Justine Raymond, PhD student under the supervision of Prof. Pericàs and Dr. Helmut Buschmann (AiCuris), has defended her PhD thesis entitled “Applications of Flow Chemistry Methods and Computer-Aided Approaches to Expedite the Development of HBV Inhibitors” (assigned to Organic and Analytical Chemistry Department of the Universitat Rovira i Virgili) publicly on July 15th.
The members of the evaluation committee were: Prof. Mercedes Amat (Universitat de Barcelona), Prof. Montserrat Dièguez (URV) and Prof. Thierry Langer (University of Vienna).
Dr. Raymond was born in Mulhouse (France). She studied Chemistry at the École Nationale Supérieure de Chimie de Montpellier from 2013 to 2017. After some months working as a Synthetic chemist in Bicoll and BioNTech AG, in May 2018 she began her PhD at ICIQ, working on the Marie Sklodowska-Curie Horizon 2020 project VIRO-FLOW. In November 2019 she joined AiCuris (Germany) to finish her PhD. She plays the drums in a band (Aourduo) and enjoys hiking, going to concerts – mostly doing anything related to music.
What do you want to achieve as a scientist?
I’m really interested in the outreach part of science. With the huge amount of fake news we have out there, I think it’s important to build trust again between scientist and society, make sure there’s transparency and trust. During the PhD, I participated in an edition of the European Researchers Night.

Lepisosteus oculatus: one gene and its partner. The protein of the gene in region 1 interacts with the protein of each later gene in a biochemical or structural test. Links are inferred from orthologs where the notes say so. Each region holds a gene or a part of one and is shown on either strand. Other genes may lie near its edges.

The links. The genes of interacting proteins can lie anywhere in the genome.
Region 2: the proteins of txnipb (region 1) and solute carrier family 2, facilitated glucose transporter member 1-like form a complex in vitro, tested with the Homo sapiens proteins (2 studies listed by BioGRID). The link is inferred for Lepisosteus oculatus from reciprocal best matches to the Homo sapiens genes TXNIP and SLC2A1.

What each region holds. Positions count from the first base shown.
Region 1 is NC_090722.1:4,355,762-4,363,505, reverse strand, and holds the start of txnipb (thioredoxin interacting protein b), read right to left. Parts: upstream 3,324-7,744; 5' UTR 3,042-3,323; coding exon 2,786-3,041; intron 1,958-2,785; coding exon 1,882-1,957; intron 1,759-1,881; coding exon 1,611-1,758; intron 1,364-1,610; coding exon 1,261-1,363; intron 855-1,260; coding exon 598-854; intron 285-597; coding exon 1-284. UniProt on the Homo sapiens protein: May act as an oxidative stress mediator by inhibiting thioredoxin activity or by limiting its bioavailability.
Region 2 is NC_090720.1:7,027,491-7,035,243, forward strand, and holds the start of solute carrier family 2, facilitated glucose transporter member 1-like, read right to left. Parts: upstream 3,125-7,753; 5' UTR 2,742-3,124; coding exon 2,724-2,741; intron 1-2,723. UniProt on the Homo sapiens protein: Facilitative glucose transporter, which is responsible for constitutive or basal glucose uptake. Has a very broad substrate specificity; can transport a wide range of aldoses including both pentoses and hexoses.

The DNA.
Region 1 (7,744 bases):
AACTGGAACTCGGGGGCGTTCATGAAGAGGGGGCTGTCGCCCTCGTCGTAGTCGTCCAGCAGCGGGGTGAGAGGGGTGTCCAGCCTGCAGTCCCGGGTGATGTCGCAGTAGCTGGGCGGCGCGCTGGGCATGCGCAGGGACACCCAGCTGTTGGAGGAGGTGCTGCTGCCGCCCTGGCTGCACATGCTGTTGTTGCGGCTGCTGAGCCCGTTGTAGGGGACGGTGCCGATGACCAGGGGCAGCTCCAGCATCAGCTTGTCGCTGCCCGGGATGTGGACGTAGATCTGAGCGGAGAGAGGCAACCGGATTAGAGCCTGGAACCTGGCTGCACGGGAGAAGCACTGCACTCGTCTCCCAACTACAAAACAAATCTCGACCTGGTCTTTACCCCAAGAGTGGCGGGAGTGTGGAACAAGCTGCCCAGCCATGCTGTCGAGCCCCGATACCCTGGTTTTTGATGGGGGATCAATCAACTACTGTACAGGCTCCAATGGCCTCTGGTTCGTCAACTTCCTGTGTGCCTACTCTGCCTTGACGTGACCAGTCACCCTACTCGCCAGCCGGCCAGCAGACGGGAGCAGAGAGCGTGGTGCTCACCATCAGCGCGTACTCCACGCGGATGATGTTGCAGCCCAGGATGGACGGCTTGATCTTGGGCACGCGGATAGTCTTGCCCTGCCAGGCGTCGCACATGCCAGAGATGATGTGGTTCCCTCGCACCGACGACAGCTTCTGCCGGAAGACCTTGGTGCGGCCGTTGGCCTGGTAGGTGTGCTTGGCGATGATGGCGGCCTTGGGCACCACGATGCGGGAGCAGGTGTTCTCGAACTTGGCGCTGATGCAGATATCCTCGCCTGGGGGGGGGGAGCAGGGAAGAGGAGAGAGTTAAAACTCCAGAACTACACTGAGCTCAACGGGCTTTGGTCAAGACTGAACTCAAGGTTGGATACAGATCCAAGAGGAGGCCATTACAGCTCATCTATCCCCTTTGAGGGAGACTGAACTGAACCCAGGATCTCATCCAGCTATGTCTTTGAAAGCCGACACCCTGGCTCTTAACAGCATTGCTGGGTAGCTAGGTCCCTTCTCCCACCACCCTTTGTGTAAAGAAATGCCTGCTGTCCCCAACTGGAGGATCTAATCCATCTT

What surprised you the most the first time you came to ICIQ?
I was super enthusiastic to work at ICIQ. The installations and facilities are excellent, you have all the scientific support you need.
From your experience at ICIQ, what do you think we can improve?
I think there are still in need to acknowledge the importance of mental health, especially in PhD students. ICIQ is an excellent place for research, but the research has some “side effects” derived from exhaustion or frustration. The PhD is challenging and stressful for the students and I think a support system will help them. For example, some mentoring programme.
What do you wish you had known at the beginning of your PhD?
Personally, in the beginning, I got carried away and started doing too much and I think I needed someone to tell me that having a PhD is great but it’s not everything. Don’t try to do everything at the same time because generally it won’t bring good results.
Which is the most important skill you learnt?
I learnt management and communication skills, but I think the most important one is resilience. In the beginning, the experiments don’t go the way you want, but you’ll see that everything is fine in the end.
If you were a piece of lab equipment, what would you be?
A Thin-Layer chromatography plate, despite all the technological advances, it’s the simplest and the fastest way to know what’s going on.
What is your favourite molecule?
Oxytocin, it’s what PhDs need to survive and from an evolutionary and social point of view makes us human.